• Mozarella would work but clearly the problem here is that 6 different things must be used and the cube must be made in a technically solvable position.

    Watermelon, kiwi, cantaloupe, honeydew, pineapple seem like a logical 5 but I don't know about the cheese. Gotta find a non green, red, orange, green, yellow fruit that's large enough to cube. Maybe 2 and take out the kiwi cuz it would likely require 4-5 of them to make 9 cubes.

  • When I was in high school Maine was hit by a gigantic ice storm which took out power to Southern Maine FOR THREE WEEKS in JANUARY. We could ice skate down the roads, and my family had a wood stove and gas appliances so we were okay for awhile, but since we used a well we couldn't shower unless we tried to drive to the local shelter, and I need to re-emphasize that we could ice skate down the road. Add to that that any tree was a weapon of mass destruction due to the weight of the ice, so we really shouldn't have been going outside.

    And my family wanted to kill each other most days. Imagine 3 weeks with no power, no tv, no generator, in the middle of rural Maine. It's a wonder any of us survived.

  • Since everything I know I learned from watching cartoons – after the food runs low you start imagining your family members as giant porkchops.

  • you could try writing letters, the pen on paper kind, telling all your friends and relatives how much fun it is to live in Peoria

  • Well, we were "trapped indoors" during Isaac a couple months back here in New Orleans for four days, and I'd have to say "boredom" wasn't really an issue. I actually found the opportunity to do some serious practising on the horn (I'm a professional musician) without electronic distractions to be a real blessing. Sweatning my nuts off in 90F-plus heat and suffocating humidity and losing hundreds of dollars in cancelled gigs? Not so much.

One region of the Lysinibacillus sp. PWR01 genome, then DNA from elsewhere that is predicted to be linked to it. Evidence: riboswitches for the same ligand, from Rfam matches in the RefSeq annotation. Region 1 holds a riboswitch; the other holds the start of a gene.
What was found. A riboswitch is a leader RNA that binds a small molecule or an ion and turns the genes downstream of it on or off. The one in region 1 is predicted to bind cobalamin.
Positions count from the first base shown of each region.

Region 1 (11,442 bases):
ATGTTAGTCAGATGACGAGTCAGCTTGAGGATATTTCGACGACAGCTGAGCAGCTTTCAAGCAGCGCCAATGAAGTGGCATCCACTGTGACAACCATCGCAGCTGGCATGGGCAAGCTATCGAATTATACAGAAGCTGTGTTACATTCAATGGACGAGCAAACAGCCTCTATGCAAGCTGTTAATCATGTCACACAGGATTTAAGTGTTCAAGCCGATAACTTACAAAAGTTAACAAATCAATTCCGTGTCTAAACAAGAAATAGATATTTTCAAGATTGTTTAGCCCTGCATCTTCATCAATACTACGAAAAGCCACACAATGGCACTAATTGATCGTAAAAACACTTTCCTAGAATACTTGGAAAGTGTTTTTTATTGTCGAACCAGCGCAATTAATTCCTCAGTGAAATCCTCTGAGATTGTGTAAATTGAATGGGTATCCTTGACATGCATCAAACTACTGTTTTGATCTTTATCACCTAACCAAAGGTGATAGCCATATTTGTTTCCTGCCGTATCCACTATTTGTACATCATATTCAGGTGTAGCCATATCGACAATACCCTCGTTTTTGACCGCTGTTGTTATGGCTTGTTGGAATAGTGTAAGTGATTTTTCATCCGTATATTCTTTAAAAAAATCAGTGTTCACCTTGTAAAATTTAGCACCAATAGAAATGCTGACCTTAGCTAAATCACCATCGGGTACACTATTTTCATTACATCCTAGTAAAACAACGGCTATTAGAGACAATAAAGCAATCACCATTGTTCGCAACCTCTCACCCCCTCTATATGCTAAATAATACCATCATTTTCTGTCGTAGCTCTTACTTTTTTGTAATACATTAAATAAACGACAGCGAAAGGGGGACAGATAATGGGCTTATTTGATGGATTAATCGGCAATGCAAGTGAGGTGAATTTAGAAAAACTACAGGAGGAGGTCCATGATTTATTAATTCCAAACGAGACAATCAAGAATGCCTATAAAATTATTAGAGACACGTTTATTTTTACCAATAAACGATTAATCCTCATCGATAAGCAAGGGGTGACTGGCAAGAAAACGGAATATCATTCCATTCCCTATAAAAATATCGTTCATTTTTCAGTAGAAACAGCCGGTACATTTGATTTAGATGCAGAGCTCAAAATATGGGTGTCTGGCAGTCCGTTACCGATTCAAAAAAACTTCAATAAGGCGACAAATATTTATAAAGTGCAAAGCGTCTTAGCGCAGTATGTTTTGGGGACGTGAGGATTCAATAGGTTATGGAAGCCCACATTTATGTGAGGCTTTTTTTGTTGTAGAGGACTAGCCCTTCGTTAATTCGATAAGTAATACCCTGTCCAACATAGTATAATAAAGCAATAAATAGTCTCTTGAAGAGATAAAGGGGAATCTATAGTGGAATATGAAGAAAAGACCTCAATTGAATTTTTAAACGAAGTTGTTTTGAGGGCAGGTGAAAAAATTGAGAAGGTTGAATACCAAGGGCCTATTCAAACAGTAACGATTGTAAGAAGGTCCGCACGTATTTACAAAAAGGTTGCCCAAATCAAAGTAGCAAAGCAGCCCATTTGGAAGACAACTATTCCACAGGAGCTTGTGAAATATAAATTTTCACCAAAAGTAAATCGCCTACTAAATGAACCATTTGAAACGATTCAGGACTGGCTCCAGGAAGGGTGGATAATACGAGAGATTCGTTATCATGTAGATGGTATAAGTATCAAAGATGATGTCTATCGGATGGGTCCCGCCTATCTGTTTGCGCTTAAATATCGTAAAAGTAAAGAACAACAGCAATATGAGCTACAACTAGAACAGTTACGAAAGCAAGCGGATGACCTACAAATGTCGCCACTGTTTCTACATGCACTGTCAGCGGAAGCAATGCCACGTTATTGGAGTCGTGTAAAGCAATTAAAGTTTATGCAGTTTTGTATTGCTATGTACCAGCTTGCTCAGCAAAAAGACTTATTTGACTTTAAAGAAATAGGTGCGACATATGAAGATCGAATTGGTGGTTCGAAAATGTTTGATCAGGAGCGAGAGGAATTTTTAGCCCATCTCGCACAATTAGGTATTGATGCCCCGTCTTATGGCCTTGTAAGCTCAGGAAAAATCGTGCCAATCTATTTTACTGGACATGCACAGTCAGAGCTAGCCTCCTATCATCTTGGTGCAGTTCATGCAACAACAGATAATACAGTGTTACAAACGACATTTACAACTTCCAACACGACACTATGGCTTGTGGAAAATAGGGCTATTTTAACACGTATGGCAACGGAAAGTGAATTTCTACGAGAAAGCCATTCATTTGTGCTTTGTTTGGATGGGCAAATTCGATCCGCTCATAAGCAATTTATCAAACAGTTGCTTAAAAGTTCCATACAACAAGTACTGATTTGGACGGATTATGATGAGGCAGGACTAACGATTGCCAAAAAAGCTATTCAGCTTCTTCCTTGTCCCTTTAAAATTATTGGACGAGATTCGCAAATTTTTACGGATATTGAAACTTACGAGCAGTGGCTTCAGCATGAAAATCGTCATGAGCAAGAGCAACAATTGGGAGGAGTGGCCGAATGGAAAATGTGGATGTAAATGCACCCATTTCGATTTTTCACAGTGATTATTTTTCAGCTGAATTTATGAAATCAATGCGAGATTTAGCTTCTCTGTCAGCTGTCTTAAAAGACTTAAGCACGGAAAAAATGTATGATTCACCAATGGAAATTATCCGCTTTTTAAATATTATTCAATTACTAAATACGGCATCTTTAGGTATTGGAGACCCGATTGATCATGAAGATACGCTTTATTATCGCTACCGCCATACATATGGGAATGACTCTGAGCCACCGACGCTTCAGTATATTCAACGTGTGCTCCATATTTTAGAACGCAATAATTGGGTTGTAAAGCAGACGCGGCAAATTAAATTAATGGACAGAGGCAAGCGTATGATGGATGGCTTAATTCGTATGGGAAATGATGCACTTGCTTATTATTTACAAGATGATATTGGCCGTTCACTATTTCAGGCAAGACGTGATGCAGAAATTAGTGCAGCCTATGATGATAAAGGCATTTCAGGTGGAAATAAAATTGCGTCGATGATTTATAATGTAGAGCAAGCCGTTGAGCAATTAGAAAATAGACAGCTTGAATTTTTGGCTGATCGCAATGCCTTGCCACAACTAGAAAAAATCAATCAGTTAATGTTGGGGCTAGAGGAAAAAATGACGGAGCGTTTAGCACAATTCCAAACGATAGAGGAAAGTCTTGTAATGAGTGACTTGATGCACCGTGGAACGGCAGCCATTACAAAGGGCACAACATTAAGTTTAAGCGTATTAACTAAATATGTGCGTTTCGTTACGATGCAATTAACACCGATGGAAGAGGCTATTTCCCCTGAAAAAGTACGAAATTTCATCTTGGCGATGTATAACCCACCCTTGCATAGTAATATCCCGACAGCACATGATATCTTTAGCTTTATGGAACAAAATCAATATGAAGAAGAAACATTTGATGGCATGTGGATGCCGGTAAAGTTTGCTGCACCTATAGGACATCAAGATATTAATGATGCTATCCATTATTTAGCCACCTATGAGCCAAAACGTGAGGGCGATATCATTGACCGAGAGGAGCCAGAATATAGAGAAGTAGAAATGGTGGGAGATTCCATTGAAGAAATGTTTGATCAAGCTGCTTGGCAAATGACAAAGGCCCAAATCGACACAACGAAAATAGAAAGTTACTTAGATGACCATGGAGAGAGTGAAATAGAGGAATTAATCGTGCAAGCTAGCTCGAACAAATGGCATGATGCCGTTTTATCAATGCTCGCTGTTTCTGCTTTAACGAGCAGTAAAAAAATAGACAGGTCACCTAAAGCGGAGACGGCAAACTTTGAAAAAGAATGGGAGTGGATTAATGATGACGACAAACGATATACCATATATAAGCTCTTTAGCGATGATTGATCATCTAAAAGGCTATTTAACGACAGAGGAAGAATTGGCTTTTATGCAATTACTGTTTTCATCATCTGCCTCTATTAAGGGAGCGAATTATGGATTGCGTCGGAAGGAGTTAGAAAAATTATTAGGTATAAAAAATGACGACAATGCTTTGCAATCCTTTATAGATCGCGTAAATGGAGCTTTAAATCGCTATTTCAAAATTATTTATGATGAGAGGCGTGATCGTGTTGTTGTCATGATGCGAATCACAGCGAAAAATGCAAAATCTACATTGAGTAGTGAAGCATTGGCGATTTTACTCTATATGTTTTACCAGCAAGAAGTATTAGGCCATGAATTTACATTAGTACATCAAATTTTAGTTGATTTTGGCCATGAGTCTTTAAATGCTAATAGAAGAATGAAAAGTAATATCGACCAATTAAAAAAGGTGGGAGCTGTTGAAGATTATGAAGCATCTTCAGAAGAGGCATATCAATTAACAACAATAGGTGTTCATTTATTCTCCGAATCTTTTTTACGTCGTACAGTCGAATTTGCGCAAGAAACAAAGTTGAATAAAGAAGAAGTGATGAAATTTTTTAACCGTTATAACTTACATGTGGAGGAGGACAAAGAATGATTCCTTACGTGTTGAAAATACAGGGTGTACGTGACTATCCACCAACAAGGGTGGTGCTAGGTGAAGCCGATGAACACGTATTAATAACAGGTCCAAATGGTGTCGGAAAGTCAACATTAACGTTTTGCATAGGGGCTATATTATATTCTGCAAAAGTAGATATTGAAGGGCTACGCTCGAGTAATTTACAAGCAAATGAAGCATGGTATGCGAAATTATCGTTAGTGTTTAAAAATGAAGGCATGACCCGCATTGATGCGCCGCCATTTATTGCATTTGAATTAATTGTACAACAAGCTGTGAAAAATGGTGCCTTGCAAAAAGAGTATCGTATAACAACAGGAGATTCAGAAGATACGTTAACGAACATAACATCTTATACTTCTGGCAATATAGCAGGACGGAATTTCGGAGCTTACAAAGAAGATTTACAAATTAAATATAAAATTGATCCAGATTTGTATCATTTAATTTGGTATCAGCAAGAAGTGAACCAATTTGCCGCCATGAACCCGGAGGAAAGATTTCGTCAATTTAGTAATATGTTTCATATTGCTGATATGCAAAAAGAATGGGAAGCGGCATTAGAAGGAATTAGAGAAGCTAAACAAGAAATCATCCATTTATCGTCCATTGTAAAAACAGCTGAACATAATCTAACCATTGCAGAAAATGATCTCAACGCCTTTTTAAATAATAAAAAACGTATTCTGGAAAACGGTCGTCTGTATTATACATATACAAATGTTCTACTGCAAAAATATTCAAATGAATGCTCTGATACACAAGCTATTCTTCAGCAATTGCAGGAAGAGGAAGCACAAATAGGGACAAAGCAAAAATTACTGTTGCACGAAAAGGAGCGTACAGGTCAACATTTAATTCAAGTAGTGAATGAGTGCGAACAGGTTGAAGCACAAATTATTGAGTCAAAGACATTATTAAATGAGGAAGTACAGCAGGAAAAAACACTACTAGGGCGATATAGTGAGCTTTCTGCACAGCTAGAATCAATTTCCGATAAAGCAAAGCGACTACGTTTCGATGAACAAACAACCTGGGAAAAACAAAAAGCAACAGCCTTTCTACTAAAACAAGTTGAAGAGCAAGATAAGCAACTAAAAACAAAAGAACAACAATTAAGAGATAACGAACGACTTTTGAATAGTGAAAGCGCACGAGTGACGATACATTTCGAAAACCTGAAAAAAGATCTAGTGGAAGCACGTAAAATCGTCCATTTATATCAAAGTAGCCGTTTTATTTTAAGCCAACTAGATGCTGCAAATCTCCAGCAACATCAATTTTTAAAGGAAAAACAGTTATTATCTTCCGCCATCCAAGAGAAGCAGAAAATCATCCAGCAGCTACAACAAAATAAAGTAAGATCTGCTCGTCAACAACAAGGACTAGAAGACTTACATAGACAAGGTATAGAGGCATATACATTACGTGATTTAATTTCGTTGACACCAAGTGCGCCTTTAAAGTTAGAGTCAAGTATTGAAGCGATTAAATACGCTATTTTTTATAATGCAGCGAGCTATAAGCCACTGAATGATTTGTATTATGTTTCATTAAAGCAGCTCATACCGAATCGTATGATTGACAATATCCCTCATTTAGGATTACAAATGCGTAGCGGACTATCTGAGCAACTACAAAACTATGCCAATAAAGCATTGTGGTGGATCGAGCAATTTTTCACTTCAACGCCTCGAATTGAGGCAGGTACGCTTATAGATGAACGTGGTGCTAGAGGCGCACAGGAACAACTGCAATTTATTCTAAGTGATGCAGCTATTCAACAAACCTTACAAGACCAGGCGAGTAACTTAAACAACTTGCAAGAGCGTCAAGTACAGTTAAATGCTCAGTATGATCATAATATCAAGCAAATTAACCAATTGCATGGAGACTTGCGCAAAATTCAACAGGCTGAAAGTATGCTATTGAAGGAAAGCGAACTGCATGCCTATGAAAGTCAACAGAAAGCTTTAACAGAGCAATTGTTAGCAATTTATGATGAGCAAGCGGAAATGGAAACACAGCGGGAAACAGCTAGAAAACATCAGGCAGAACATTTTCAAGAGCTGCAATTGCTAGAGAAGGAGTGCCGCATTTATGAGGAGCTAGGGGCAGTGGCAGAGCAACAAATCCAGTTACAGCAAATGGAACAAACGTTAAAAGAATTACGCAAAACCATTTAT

• The cube doesn't have to solvable. Eating it would be great fun. Not cream cheese, though – too soft.

    Jon has a great idea, but screw the harmonica. I have 4 trombones and a euphonium!

    Damn, the euph takes a lot of wind. Way more than my bass tbn.


  • mel in oregon says:

    you are way too tied to modern technology, which in general is why people 50 & up find young adults so boring.

  • So long as I have propane I could still brew beer at home. I'd also like the spare time to drain the 100L stores of beer I usually keep on hand. It's mostly British-style ales, so drinking it at slightly below room temperature is true to the style. I even have a beer engine in case I run out of CO2.